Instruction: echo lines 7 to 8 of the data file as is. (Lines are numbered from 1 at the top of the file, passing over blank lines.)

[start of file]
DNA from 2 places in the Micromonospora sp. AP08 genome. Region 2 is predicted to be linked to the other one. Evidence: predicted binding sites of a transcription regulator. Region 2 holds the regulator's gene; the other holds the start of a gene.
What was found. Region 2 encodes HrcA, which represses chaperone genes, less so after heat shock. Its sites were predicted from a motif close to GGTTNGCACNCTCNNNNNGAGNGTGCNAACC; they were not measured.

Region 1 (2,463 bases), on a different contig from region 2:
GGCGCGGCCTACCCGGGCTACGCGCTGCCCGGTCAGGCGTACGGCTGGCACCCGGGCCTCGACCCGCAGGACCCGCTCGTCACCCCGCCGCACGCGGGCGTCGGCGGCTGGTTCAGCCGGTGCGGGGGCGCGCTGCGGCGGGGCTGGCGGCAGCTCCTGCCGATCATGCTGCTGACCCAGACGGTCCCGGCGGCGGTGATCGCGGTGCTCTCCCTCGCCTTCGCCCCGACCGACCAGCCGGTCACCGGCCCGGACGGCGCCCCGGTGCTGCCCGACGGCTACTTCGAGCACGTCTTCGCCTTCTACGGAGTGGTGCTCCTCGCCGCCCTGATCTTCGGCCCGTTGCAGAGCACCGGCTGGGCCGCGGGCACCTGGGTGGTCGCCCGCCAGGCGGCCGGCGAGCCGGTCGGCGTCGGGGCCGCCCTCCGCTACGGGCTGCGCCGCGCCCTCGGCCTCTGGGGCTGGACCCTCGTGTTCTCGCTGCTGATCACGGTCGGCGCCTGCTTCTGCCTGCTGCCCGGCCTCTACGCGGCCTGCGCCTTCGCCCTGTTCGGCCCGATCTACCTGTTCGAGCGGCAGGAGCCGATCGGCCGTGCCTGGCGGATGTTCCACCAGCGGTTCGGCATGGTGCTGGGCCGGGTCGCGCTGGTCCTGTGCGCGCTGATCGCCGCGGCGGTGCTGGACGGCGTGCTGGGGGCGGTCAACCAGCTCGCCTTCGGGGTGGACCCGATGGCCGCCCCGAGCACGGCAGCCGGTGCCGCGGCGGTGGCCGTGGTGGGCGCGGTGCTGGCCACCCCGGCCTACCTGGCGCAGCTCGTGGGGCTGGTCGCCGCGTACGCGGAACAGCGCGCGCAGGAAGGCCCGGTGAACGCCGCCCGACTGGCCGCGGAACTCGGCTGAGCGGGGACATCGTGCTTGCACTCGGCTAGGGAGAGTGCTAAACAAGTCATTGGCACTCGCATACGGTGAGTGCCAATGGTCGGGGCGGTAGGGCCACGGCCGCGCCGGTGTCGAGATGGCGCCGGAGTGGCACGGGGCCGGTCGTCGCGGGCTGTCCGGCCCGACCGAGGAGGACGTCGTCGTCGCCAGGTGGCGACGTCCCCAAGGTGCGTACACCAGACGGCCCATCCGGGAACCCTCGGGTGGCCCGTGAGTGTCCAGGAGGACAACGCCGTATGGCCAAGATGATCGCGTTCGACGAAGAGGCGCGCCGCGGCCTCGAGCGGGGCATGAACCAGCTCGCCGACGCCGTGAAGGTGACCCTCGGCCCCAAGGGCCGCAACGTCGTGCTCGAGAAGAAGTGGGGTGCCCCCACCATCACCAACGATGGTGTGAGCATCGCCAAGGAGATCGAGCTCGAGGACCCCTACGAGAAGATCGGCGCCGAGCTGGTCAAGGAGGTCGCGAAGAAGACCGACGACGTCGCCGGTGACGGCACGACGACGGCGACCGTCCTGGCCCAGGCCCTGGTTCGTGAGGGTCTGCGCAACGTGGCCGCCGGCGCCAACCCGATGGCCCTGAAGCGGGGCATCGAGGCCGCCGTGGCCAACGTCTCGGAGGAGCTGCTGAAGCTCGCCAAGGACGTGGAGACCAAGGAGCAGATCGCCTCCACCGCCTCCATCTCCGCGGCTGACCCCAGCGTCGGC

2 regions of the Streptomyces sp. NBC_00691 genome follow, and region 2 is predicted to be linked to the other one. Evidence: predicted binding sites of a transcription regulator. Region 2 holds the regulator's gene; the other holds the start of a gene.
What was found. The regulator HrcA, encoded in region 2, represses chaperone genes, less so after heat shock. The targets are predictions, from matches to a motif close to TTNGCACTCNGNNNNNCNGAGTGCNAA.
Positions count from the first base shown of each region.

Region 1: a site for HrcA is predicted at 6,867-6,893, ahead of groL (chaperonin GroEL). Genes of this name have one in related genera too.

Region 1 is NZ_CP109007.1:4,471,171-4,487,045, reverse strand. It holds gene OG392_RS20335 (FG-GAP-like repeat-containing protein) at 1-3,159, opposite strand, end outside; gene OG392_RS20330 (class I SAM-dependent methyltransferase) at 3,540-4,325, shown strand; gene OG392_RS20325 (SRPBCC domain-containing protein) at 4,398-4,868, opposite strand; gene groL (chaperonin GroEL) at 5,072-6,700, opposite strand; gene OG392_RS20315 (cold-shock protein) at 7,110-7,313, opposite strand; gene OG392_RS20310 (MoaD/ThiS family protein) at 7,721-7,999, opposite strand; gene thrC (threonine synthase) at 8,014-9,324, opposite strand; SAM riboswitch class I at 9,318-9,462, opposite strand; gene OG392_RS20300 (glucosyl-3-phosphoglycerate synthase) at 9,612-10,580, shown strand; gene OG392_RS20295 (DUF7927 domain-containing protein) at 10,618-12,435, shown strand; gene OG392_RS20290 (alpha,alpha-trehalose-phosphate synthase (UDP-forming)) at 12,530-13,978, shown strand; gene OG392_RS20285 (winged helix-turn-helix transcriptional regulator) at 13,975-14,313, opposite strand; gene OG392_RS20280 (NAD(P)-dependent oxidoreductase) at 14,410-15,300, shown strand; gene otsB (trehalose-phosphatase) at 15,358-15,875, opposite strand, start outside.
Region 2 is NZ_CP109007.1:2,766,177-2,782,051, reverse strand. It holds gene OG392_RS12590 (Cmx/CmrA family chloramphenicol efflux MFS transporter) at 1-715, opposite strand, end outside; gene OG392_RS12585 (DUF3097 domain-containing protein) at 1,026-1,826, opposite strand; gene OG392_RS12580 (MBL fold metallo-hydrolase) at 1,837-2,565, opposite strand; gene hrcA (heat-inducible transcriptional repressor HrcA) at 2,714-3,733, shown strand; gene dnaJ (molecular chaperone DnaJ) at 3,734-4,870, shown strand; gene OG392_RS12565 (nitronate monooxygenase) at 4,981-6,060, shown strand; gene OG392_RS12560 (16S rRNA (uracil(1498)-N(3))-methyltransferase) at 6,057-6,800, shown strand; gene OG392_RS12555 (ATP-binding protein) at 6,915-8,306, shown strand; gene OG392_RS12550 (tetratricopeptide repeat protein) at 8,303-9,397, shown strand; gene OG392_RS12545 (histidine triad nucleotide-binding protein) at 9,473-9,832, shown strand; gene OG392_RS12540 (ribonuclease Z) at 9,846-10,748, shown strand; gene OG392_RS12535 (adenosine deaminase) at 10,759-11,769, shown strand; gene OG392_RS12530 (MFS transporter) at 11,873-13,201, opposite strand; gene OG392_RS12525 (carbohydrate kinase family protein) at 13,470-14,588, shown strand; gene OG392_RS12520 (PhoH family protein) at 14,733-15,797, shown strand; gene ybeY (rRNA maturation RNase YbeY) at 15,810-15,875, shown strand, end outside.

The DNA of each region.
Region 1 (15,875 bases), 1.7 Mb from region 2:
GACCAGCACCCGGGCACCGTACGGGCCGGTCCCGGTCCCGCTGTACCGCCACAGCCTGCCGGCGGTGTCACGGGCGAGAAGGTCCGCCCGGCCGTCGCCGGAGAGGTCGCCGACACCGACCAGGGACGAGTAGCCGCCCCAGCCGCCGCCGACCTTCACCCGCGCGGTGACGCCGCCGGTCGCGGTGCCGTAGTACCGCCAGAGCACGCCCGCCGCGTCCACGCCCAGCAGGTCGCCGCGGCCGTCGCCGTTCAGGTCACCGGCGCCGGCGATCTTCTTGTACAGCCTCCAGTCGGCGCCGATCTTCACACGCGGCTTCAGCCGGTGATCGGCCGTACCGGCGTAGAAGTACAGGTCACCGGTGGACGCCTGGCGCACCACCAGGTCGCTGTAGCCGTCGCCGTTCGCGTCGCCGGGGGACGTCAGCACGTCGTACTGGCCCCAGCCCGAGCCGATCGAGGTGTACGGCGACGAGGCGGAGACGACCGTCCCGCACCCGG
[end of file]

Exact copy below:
Positions count from the first base shown of each region.

Region 1: a site for HrcA is predicted at 6,867-6,893, ahead of groL (chaperonin GroEL). Genes of this name have one in related genera too.